The stated rationale behind the Republican campaign to require voter ID at the polls is utterly baseless, evidence from a new study confirms.
Republican legislatures are increasingly imposing strict ID requirements for voters, ostensibly to deter in-person voter fraud. But voter fraud in general is rare. And that particular form of voter fraud is "virtually non-existent," according to the extensive public-records search conducted by News21, a nonpartisan investigative news project funded by the Carnegie and Knight foundations. Researchers filed more than 2,000 public-records requests and reviewed nearly 5,000 court documents, official records and media reports to get their information.
They identified 2,068 alleged cases of voter fraud since the year 2000, a period during which there have been more than 600 million votes cast in presidential elections alone. That, the study noted, is an "infinitesimal amount." It also showed a total of 10 cases of in-person voter fraud during that period.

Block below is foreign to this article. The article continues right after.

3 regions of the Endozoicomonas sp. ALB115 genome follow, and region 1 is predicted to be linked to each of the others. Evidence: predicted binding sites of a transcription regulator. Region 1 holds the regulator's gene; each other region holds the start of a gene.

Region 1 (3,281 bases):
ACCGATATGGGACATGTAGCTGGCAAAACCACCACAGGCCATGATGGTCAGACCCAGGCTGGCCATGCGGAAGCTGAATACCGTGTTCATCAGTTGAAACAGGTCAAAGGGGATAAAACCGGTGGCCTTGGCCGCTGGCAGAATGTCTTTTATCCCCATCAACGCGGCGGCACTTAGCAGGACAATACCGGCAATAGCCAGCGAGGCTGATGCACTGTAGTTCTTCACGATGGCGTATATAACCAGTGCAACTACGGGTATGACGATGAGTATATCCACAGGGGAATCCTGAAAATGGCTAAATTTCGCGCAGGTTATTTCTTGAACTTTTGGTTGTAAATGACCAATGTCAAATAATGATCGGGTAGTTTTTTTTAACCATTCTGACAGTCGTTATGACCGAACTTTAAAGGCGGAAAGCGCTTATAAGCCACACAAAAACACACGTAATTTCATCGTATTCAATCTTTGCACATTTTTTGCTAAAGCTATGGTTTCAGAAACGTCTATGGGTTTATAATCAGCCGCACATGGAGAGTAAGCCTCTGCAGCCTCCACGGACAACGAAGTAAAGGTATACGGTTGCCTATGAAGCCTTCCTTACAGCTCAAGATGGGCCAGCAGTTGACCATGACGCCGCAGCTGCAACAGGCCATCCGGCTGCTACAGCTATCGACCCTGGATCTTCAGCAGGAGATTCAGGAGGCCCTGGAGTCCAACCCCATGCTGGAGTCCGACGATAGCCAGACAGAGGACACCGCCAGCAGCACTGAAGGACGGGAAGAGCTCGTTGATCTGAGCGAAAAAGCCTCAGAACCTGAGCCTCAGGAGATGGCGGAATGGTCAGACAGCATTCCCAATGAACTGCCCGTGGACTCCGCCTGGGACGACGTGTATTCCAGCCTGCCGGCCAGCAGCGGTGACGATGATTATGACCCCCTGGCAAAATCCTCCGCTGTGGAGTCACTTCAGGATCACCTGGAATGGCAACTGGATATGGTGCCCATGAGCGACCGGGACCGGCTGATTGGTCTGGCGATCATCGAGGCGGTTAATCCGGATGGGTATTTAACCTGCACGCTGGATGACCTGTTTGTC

With Republicans in control of so many state houses, 25 laws and two executive actions to restrict voting have passed since the beginning of 2011, in 19 states. The most common new voting law, now effective in nine states, requires voters to show certain government-issued photo identification cards.
Supporters defended voter id laws when News21 presented its data. “Whether you have proof of it or not, what in the heavens is wrong with showing an ID at polls?” said Bill Denny, a Republican state representative in Mississippi who sponsored his state’s voter ID bill.
So why are Republicans pushing for ID cards so hard? One obvious answer: voter suppression.
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